PM Oresharski: Bulgaria Last by EU Funding among Member States
Bulgaria's Prime Minister Plamen Oresharski has drawn attention to the fact that Bulgaria receives the smallest amount of cohesion funding per capita in the EU.
Responding to questions of Sergei Stanishev, leader of the Bulgarian Socialist Party, BSP, and Lyutvi Mestan, leader of the ethnic Turkish Movement for Rights and Freedoms party, DPS, on the talks on the EU's multi-annual financial framework (MFF) and Bulgaria's stance on the matter, Oresharski noted that the government had made a commitment to plan the next programming period so as to provide an optimal distribution of funds.
Reminding that the EU Member States had agreed on a common position on the EU's MFF during the February 7-8 meeting of the EU Council, he said that Bulgaria was to receive EUR 7 B in cohesion funding for the 2014-2020 period, similar to the amount allocated during the ongoing period.
"However, due to the accumulated inflation rate, the purchasing power of the apportioned funds has dropped by around 10 %. The sum is also smaller in proportion to the GDP. Data shows that the net balance has deteriorated, from 4.3% of the GDP in the 2007-2013 programming period, to 3.99%, or 4% as a rounded value, for the next programming period," Bulgaria's Prime Minister said in Parliament, as cited by the Bgnes news agency.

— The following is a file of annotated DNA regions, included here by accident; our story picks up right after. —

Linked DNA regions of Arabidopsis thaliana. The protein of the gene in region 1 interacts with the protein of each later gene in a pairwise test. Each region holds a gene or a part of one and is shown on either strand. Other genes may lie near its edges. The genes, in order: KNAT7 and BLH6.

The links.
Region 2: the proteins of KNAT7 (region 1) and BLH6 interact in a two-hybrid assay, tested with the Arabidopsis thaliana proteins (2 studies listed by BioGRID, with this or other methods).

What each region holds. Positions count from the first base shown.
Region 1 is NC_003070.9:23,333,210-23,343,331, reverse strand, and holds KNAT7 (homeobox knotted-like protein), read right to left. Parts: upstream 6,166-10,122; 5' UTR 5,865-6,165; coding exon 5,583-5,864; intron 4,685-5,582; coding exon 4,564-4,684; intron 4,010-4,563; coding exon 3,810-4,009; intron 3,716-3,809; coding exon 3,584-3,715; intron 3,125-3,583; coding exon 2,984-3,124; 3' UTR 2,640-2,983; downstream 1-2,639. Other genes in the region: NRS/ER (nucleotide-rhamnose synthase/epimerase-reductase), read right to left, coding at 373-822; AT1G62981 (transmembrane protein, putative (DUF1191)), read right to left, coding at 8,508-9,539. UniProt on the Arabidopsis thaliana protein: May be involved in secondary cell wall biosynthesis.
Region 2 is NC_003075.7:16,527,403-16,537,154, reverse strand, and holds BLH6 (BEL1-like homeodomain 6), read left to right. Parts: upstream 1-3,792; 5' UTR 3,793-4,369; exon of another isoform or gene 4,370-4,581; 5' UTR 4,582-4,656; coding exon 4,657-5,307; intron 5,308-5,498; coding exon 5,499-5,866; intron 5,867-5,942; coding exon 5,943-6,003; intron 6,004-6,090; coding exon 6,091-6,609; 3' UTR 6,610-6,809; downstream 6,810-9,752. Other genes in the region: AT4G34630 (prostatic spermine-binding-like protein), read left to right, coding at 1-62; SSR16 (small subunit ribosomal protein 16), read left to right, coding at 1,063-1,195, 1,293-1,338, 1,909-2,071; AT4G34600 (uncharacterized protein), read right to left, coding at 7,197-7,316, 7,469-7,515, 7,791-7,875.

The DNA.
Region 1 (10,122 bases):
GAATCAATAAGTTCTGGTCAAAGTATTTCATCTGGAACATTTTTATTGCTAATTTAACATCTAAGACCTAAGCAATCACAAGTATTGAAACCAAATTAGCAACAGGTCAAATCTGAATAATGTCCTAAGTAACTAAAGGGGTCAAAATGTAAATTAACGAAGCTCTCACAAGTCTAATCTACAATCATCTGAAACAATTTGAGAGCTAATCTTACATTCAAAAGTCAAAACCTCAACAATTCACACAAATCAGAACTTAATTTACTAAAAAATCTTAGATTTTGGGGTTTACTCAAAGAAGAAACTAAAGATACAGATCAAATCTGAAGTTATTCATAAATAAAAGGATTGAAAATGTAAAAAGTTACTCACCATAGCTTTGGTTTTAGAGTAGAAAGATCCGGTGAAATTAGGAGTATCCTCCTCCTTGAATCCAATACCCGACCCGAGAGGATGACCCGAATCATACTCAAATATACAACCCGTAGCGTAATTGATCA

He emphasized that the increase in direct payments in 2014-2020 had been negotiated back in 2005, meaning that the former center-right government (2009-2013) of Prime Minister Boyko Borisov could not take the credit for it.
"In February 2013, the government failed to secure an agreement on direct payments to farmers, and the scheme negotiated in 2005 remained in force," Oresharski said.
He emphasized that the funding for rural development had been decreased by 10%.
Bulgaria's Prime Minister informed that the budget of over EUR 2.6 B under the Rural Development Program for the 2007-2013 programming period had been downsized to EUR 2.383 B for the 2014-2020 period, despite the fact that some EU countries expected an increase in this type of funding.
"The amount of funding under the rural development program was announced in June 2013, but was negotiated in end-2012. In February 2013, when almost all EU member states received bonuses to adopt the MFF, the Bulgarian delegation failed to negotiate additional resources of this type, despite the fact that the poorest EU regions are in Bulgaria. In comparison, Greece received an extra EUR 1. 375 B, Portugal - EUR 1 B, Germany - EUR 710 M and the Czech Republic - EUR 900 M. Bulgaria failed to justify its need of additional funds, even for its North- Western region, which is the poorest EU region," Oresharski declared.
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